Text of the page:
I have always loved watching circus performance for the same reason I love watching dance. Both of these forms are at their best when they remind us of the astounding capabilities of the human body, and how beautiful those abilities can be. While watching NoFit State Circus's performance Bianco in a large tent outside of St. Ann's Warehouse, I had many moments of pure awe at what these performers can do. This Welsh company has a very well-trained group of performers and a fun aesthetic, which makes for an enjoyable evening. Overall, this was a very entertaining experience and I think a lot of people can and will enjoy it, though it's also possible the audience will be its own worst enemy here.
Entering the large saucer-like tent, I was greeted by the smell of popcorn and the sight of a large structure of scaffolding in the center of the space. I immediately wondered how the "promenade" style audience "immersive" experience was going to occur. There were performers walking through the audience saying hello, but not in a way that seemed like I should follow them or attempt to interact further. Performers moved around throughout the performance, executing an impressive number of scenic transformations while moving audience members into appropriate places to see the action.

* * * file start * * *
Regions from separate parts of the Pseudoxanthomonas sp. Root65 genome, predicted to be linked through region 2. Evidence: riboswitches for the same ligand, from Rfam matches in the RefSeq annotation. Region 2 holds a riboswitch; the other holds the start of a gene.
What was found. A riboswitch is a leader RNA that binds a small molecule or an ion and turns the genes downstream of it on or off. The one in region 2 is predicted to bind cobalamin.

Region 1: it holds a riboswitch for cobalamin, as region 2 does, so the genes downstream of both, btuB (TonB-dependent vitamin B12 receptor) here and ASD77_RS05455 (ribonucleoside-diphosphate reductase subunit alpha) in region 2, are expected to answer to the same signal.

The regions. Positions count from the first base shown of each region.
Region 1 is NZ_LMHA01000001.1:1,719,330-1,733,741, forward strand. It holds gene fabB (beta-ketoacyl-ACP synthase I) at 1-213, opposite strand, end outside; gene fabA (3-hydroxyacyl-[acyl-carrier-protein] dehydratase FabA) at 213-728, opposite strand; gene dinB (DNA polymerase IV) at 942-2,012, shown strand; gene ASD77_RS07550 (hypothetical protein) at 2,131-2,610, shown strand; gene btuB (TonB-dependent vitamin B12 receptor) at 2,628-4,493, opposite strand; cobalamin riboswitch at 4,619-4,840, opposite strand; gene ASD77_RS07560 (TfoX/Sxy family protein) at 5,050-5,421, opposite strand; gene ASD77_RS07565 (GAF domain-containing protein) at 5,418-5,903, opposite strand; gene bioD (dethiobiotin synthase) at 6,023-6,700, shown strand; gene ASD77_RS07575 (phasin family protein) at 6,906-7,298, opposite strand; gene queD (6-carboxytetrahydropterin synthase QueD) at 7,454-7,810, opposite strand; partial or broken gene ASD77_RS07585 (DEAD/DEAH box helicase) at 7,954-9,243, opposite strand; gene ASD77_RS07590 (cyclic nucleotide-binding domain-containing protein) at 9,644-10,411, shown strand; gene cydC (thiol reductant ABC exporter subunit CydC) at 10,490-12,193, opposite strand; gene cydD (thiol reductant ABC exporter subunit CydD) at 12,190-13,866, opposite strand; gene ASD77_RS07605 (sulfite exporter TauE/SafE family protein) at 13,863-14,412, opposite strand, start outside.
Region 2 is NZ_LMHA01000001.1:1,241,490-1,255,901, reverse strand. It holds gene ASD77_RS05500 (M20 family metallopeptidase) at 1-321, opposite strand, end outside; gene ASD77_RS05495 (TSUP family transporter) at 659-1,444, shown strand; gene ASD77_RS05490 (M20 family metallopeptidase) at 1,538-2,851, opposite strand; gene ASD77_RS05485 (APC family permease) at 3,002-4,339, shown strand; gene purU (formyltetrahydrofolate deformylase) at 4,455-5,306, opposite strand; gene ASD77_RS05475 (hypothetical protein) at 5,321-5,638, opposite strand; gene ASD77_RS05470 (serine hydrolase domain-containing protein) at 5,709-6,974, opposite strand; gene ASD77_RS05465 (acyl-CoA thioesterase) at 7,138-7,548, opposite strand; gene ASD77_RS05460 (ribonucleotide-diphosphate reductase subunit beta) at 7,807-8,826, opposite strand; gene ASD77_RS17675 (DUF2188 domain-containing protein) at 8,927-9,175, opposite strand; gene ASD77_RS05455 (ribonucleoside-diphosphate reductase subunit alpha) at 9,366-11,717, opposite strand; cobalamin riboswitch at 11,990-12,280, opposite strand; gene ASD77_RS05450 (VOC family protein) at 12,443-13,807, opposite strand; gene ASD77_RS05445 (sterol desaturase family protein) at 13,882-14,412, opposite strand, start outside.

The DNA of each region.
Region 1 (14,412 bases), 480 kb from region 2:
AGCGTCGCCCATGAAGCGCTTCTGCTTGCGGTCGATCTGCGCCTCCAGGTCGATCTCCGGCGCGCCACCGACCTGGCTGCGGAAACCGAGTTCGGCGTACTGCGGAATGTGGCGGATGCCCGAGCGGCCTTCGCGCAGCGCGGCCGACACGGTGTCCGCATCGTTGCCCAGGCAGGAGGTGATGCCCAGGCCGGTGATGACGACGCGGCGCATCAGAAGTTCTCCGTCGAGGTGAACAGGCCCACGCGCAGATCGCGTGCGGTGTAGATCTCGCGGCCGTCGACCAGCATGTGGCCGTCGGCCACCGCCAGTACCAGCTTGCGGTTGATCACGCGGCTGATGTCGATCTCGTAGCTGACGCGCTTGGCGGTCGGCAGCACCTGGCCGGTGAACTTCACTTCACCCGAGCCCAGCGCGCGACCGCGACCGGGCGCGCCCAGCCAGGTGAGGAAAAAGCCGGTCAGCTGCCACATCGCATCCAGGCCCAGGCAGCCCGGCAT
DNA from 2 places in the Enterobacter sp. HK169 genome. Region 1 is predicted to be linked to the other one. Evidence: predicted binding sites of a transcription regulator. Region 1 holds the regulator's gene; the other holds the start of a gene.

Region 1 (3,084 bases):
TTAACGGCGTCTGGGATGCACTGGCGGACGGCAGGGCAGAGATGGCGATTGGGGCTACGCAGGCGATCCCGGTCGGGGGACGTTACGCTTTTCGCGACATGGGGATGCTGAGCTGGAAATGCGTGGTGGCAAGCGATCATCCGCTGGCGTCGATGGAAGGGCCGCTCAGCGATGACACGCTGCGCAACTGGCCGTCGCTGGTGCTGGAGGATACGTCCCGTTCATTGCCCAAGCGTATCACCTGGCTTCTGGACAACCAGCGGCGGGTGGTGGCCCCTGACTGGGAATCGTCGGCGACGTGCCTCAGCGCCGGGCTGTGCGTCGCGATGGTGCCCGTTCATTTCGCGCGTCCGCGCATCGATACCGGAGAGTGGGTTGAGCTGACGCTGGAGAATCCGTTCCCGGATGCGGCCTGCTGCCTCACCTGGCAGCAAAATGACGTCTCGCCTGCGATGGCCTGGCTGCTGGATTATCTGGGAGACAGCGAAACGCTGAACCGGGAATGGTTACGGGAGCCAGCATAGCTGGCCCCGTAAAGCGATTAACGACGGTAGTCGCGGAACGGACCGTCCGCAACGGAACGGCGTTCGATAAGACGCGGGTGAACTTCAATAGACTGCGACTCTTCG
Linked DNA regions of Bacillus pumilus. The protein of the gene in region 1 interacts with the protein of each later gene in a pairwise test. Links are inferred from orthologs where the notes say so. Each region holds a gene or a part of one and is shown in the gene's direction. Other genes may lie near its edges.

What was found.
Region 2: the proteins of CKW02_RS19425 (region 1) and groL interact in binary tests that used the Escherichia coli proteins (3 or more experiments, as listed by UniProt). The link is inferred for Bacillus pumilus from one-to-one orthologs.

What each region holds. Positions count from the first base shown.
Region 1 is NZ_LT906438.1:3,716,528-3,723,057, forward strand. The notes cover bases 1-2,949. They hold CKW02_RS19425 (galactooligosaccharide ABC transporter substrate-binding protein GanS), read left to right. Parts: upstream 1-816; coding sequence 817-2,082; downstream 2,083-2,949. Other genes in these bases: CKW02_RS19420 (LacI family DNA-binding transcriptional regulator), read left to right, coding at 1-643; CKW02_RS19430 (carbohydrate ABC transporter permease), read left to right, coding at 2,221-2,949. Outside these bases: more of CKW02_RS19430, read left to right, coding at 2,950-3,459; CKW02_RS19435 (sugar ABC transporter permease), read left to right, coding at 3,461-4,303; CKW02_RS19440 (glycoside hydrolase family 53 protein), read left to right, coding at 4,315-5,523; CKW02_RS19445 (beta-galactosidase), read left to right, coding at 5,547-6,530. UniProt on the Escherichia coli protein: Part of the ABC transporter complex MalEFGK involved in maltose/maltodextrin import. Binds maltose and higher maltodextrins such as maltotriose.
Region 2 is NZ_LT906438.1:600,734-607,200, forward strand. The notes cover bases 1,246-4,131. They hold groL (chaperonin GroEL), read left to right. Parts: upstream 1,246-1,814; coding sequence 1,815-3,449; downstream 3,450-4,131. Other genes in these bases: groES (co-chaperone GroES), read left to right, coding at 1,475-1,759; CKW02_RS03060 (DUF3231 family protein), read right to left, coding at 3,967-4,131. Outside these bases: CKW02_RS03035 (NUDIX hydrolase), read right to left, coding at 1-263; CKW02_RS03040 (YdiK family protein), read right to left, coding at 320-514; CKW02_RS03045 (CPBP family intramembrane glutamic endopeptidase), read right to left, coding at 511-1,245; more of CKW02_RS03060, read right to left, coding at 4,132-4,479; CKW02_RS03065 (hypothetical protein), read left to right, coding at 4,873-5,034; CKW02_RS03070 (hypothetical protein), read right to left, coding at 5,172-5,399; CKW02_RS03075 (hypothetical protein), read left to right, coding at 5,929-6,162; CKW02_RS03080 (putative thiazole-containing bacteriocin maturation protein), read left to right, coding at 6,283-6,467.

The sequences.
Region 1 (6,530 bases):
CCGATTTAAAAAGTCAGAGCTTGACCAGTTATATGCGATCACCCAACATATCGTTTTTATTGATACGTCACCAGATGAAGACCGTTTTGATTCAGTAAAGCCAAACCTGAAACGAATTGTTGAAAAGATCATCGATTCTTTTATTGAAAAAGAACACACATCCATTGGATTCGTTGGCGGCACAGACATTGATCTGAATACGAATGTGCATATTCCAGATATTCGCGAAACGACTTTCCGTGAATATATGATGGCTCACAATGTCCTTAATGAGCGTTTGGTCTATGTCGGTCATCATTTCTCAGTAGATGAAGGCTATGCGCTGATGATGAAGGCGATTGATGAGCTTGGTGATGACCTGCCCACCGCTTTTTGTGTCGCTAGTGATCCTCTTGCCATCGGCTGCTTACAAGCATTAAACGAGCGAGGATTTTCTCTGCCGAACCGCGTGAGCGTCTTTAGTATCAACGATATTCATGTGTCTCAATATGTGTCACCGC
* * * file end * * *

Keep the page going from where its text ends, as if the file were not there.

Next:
One of the greatest strengths of this piece is the somewhat Brechtian way that the performers participate in not only the scene changes and the rigging set-ups, but also how they use other performers' bodies as counterweights. For example, if a performer is doing a dance with a hoop that rises and falls, that hoop is attached via pulley to another performer visibly climbing one of the supporting scaffolding and letting go in order to move the hoop up and down. Brecht was famous for many things, but one of his ideas was that the audience should see the mechanisms of the performance. The makers of Bianco obviously agree, and they seem to know that this only adds to the audience's experience of wonder.
This was really astonishing to watch, but the description above is one of the reasons I disagree that this show was immersive. That term gets bandied about a lot these days, but having an audience stand and move is nontraditional but doesn't quite justify its usage. Immersive theatre simulates all of your senses by surrounding you by a specific environment, generally with the goal of making you feel "immersed" in another time and/or place. The second part of an immersive experience is that ways you choose to interact with the performers and environment create a unique experience of the show.
Though the tent was a change of scenery, it was not an environment created to be engaged with in different ways. Aside from where you chose to look at various moments, everyone experienced the same show in terms of the number of scenes witnessed and the order in which they occured. This was just theatre in the round with a few shifts of perspective. Additionally, the audience interaction in Bianco consists of being herded around the space. This didn't bother me at first (though you should definitely wear comfortable shoes), but began to remind me a bit of my subway commute to the show.